Hepatitis may occur with limited or no symptoms, but often leads to jaundice, anorexia (poor appetite) and malaise. Hepatitis is acute when it lasts less than six months and chronic when it persists longer. A group of viruses known as the hepatitis viruses cause most cases of hepatitis worldwide, but it can also be due to toxins (notably alcohol, certain medications, some industrial organic solvents and plants), other infections and autoimmune diseases.
Anatomy LiverLiver of a sheep: (1) right lobe, (2) left lobe, (3) caudate lobe, (4) quadrate lobe, (5) hepatic artery and portal vein, (6) hepatic lymph nodes, (7) gall bladder. The liver is a reddish brown organ with four lobes of unequal size and shape. A human liver normally weighs 1.44–1.66 kg (3.2–3.7 lb), and is a soft, pinkish-brown, triangular organ. It is both the largest internal organ (the skin being the largest organ overall) and the largest gland in the human body. It is located in the right upper quadrant of the abdominal cavity, resting just below the diaphragm. The liver lies to the right of the stomach and overlies the gallbladder. It is connected to two large blood vessels, one called the hepatic artery and one called the portal vein. The hepatic artery carries blood from the aorta, whereas the portal vein carries blood containing digested nutrients from the entire gastrointestinal tract and also from the spleen and pancreas. These blood vessels subdivide into capillaries, which then lead to a lobule. Each lobule is made up of millions of hepatic cells which are the basic metabolic cells.
Types Of Hepatitis
Hepatitis A is caused by eating food and drinking water infected with a virus called HAV. It can also be caused by anal-oral contact during sex. While it can cause swelling and inflammation in the liver, it doesn't lead to chronic, or life long, disease. Almost everyone who gets hepatitis A has a full recovery.
Hepatitis B is caused by the virus HBV. It is spread by contact with an infected person's blood, semen, or other body fluid. And, it is a sexually transmitted disease (STD). You can get hepatitis B by:
- Having unprotected sex (not using a condom) with an infected person.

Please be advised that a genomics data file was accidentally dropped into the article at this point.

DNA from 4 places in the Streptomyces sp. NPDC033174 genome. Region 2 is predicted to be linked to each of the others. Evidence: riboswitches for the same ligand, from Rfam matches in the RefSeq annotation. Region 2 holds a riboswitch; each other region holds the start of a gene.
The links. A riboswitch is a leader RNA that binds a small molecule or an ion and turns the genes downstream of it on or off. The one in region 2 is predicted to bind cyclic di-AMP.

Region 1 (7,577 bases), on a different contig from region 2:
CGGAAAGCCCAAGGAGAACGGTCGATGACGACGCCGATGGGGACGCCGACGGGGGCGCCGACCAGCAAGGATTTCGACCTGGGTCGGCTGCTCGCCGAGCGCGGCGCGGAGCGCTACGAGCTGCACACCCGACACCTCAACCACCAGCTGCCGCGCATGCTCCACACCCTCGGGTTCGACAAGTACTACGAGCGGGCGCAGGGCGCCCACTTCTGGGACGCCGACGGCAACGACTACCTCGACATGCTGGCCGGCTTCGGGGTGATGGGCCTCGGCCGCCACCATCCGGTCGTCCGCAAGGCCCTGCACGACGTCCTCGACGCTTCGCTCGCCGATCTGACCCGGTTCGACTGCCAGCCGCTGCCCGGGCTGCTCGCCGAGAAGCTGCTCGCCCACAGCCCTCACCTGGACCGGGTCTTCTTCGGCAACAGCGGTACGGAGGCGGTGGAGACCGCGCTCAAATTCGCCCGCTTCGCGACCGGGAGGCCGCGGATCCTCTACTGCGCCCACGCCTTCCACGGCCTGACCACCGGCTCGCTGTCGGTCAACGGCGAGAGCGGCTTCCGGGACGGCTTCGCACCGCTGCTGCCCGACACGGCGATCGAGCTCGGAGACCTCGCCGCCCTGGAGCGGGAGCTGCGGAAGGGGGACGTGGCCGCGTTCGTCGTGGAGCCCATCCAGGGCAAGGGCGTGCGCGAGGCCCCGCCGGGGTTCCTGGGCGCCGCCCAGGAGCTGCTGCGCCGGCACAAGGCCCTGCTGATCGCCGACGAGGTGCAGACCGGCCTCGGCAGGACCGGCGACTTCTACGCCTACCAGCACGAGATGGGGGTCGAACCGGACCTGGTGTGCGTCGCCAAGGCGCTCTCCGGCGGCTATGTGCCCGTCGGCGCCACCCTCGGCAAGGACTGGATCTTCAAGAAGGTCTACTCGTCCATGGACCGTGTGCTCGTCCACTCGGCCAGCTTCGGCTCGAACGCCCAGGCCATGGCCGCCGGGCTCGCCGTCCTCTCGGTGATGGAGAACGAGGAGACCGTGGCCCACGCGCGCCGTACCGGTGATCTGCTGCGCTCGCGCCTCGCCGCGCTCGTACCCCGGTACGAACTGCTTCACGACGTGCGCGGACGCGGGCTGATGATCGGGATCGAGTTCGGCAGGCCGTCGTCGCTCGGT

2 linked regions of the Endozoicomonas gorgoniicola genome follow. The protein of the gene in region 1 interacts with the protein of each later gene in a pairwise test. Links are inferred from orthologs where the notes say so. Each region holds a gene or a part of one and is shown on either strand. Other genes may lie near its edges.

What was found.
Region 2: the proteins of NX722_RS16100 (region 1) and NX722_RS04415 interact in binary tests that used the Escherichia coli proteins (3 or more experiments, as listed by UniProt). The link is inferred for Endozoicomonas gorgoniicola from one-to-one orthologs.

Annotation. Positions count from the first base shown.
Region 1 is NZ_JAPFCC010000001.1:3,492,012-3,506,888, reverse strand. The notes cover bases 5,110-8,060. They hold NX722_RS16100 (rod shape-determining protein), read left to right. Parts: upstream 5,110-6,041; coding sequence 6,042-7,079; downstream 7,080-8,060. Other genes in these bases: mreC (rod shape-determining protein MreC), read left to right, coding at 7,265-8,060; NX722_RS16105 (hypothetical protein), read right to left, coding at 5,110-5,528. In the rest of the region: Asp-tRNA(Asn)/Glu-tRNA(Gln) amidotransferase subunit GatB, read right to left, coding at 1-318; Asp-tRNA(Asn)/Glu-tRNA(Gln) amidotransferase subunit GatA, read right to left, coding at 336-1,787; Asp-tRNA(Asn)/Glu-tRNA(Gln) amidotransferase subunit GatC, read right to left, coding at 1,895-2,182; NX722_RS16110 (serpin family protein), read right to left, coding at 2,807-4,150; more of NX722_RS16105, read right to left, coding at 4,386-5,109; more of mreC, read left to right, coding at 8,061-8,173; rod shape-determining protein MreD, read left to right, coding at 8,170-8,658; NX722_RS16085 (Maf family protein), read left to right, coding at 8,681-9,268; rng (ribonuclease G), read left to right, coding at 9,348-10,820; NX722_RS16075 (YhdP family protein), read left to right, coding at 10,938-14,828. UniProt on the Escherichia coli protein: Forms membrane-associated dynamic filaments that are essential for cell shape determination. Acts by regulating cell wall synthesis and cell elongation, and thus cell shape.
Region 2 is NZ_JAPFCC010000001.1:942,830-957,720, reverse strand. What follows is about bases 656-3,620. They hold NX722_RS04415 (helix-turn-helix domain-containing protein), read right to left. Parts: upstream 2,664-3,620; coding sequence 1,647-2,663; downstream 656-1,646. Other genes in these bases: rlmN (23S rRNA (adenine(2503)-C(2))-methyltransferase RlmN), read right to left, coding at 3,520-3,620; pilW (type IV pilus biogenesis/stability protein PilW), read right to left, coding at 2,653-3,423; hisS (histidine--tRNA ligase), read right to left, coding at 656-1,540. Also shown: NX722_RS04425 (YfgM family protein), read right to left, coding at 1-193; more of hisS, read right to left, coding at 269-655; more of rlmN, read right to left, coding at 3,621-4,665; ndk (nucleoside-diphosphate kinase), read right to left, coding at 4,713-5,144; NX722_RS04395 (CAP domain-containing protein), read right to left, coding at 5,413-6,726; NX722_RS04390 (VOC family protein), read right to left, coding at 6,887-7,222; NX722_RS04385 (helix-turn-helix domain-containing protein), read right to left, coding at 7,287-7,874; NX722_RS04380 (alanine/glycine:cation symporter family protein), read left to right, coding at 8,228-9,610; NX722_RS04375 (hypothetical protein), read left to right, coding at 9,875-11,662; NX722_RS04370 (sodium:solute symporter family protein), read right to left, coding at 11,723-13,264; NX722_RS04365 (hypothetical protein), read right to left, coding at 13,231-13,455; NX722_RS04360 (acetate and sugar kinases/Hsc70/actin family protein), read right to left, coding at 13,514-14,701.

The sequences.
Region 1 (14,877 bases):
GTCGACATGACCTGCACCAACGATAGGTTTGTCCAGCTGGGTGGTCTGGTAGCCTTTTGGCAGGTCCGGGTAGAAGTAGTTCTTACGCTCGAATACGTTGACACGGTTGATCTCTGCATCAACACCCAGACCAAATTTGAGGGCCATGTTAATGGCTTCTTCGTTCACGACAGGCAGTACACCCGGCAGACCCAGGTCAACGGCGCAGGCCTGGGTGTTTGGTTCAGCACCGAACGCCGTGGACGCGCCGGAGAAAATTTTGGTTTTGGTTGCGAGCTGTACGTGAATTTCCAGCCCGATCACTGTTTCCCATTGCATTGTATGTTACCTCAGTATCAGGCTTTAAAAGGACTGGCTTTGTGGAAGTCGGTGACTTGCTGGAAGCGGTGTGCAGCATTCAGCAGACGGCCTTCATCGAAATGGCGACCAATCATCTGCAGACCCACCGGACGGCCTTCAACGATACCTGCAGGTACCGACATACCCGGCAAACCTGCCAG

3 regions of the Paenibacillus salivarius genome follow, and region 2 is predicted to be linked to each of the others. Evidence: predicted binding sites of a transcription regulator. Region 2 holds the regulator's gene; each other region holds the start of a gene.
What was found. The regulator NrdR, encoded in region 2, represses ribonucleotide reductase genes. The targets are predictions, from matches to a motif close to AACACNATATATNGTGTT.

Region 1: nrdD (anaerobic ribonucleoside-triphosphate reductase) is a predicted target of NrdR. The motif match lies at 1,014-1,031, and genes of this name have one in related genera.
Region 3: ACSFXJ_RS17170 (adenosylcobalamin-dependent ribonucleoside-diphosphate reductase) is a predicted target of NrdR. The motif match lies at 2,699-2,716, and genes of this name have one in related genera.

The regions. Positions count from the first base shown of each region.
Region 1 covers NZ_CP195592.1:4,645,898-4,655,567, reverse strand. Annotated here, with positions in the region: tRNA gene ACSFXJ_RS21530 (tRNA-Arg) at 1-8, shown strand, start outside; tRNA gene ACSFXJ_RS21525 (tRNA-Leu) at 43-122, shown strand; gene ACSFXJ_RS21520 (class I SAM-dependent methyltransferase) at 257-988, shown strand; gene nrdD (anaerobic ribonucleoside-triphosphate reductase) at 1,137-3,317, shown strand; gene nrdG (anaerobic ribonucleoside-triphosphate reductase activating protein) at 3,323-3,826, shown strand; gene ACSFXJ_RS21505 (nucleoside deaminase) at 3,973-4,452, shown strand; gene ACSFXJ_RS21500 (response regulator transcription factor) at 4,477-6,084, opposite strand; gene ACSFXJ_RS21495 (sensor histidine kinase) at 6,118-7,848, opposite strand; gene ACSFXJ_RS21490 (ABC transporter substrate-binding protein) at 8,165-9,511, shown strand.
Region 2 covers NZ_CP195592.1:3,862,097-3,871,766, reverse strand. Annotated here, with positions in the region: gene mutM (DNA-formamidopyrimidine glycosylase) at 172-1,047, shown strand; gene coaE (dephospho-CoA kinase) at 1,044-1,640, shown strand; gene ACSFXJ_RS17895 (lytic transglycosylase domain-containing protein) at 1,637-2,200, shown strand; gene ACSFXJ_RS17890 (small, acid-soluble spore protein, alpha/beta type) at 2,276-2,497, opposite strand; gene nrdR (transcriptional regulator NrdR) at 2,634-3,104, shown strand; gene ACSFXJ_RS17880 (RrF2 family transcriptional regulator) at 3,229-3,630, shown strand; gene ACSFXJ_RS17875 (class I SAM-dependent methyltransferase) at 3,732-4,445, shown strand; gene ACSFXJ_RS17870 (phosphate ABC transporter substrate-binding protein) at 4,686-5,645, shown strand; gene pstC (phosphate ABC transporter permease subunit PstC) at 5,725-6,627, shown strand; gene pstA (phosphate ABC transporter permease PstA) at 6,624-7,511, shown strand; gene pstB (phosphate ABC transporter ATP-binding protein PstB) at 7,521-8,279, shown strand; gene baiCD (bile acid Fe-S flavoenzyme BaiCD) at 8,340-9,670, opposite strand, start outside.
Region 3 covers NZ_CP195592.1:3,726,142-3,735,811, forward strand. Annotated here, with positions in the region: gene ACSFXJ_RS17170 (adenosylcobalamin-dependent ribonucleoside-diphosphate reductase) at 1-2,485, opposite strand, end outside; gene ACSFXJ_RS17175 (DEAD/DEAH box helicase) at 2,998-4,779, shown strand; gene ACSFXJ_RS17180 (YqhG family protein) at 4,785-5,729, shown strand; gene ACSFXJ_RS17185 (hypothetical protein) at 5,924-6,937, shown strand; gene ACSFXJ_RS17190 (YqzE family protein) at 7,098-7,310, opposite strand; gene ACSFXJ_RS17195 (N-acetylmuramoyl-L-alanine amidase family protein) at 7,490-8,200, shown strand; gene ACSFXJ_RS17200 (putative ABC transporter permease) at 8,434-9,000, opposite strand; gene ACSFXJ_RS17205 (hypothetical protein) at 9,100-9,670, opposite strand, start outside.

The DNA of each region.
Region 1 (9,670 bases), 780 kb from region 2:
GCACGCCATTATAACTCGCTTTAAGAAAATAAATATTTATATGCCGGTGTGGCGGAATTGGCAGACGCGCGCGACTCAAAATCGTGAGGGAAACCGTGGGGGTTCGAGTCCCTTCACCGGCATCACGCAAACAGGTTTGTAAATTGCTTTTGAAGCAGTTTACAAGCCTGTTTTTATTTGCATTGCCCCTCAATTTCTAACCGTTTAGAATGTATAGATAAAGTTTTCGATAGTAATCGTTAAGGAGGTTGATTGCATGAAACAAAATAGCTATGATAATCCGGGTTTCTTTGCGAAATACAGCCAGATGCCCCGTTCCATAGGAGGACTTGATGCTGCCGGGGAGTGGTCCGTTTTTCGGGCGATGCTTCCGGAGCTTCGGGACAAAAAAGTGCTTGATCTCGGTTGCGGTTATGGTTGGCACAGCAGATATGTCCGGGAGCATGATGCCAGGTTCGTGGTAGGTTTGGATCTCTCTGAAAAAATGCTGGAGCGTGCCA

- Sharing drug needles (for illegal drugs like heroin and cocaine or legal drugs like vitamins and steroids).
- Getting a tattoo or body piercing with dirty (unsterile) needles and tools that were used on someone else.
- Getting pricked with a needle that has infected blood on it (health care workers can get hepatitis B this way).
- Sharing a toothbrush, razor, or other personal items with an infected person.
- An infected woman can give hepatitis B to her baby at birth or through her breast milk.
- Through a bite from another person.
Hepatitis C is caused by the virus HCV. It is spread the same way as hepatitis B, through contact with an infected person's blood, semen, or body fluid (see above). Like hepatitis B, hepatitis C causes swelling of the liver and can cause liver damage that can lead to cancer. Most people who have hepatitis C develop a chronic infection. This may lead to a scarring of the liver, called cirrhosis. Blood banks test all donated blood for hepatitis C, greatly reducing the risk for getting the virus from blood transfusions or blood products.
Hepatitis D is caused by the virus HDV. You can only get hepatitis D if you are already infected with hepatitis B. It is spread through contact with infected blood, dirty needles that have HDV on them, and unprotected sex (not using a condom) with a person infected with HDV. Hepatitis D causes swelling of the liver.
Hepatitis E is caused by the virus HEV. You get hepatitis E by drinking water infected with the virus. This type of hepatitis doesn't often occur in the U.S. It causes swelling of the liver, but no long-term damage. It can also be spread through oral-anal contact.
Usually at the community level. In toxic states, brief inpatient acute care on a medical unit may be required.
- Alcohol: acute withdrawal